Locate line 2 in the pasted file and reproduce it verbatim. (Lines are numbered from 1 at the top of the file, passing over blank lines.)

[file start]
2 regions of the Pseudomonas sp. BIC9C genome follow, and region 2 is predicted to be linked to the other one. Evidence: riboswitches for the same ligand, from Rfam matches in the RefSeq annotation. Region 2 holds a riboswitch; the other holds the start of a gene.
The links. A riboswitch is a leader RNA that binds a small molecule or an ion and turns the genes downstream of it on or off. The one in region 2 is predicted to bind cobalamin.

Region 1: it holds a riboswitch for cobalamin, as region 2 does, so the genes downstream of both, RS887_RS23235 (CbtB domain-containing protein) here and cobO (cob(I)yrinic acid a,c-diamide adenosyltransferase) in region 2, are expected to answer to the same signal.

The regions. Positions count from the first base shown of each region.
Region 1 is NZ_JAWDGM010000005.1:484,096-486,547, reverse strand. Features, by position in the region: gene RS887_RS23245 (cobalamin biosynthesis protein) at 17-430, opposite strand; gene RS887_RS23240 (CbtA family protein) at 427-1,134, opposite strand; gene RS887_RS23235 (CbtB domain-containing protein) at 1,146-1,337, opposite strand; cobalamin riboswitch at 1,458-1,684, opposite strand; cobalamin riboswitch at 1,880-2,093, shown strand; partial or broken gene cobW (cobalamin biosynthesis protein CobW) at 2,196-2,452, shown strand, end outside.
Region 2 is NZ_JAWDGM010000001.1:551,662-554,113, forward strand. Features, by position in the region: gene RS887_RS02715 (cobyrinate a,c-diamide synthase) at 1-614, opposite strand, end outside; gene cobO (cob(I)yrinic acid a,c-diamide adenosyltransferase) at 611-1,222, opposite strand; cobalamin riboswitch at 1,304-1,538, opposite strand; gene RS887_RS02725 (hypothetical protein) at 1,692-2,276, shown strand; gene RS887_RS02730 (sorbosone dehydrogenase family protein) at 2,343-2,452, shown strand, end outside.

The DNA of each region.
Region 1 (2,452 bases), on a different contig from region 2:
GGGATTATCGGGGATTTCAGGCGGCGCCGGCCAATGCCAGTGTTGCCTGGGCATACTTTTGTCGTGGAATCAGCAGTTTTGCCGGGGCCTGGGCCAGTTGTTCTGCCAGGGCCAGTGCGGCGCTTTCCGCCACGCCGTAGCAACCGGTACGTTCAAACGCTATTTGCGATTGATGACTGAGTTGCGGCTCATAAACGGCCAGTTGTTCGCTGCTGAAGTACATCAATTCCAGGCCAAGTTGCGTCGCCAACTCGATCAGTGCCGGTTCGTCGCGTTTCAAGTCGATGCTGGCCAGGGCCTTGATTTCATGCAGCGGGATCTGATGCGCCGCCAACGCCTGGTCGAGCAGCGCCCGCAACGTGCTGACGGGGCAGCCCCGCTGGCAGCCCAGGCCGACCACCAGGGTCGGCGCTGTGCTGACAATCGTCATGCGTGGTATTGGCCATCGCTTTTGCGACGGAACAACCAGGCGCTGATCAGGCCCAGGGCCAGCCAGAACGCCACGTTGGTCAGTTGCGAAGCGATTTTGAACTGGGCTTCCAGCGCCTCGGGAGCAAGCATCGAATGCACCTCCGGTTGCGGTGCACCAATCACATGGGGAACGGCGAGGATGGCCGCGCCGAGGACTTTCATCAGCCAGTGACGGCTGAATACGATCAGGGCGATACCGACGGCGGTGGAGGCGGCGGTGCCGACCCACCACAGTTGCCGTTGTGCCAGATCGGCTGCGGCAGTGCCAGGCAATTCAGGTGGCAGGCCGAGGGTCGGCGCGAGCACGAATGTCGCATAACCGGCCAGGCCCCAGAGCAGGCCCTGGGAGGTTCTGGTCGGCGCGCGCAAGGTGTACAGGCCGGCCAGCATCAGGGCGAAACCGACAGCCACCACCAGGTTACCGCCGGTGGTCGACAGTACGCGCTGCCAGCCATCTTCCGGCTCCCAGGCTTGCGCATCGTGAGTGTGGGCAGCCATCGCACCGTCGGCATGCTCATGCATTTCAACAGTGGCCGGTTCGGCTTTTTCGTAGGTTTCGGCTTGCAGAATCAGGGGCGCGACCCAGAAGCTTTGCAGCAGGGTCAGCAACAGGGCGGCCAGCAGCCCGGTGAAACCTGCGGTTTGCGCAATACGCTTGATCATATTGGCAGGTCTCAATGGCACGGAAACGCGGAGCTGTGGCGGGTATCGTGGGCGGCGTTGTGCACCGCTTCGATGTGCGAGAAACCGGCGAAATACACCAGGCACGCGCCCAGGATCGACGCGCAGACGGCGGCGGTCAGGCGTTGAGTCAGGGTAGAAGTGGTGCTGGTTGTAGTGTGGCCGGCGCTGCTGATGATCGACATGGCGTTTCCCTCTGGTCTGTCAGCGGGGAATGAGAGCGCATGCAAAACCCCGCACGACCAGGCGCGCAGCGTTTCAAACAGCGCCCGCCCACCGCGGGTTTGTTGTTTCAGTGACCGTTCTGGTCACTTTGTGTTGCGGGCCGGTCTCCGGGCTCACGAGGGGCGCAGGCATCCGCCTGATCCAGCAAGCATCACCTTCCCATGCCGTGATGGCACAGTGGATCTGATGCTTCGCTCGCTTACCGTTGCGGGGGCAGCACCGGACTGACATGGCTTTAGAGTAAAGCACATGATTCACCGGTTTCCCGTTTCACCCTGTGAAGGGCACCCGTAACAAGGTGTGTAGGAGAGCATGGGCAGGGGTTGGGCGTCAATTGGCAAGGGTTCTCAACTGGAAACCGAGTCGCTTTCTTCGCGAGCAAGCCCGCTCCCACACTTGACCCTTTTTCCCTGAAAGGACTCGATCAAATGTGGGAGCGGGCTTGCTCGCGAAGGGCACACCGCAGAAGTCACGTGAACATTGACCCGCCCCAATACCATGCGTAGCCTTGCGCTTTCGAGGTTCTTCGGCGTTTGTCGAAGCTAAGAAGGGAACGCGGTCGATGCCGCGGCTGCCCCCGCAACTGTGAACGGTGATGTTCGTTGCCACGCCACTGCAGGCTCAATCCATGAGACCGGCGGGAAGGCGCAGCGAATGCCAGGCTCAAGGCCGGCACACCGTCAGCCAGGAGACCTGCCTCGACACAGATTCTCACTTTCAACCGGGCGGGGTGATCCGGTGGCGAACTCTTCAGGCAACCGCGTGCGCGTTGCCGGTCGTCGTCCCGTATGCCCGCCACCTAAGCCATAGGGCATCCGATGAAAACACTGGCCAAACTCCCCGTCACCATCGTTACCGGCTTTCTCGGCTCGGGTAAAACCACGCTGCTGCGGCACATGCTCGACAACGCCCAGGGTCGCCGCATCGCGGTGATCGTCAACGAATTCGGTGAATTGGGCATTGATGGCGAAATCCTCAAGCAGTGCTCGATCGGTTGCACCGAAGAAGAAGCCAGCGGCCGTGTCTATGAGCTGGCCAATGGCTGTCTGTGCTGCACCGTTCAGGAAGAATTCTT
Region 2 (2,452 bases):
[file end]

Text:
The links. A riboswitch is a leader RNA that binds a small molecule or an ion and turns the genes downstream of it on or off. The one in region 2 is predicted to bind cobalamin.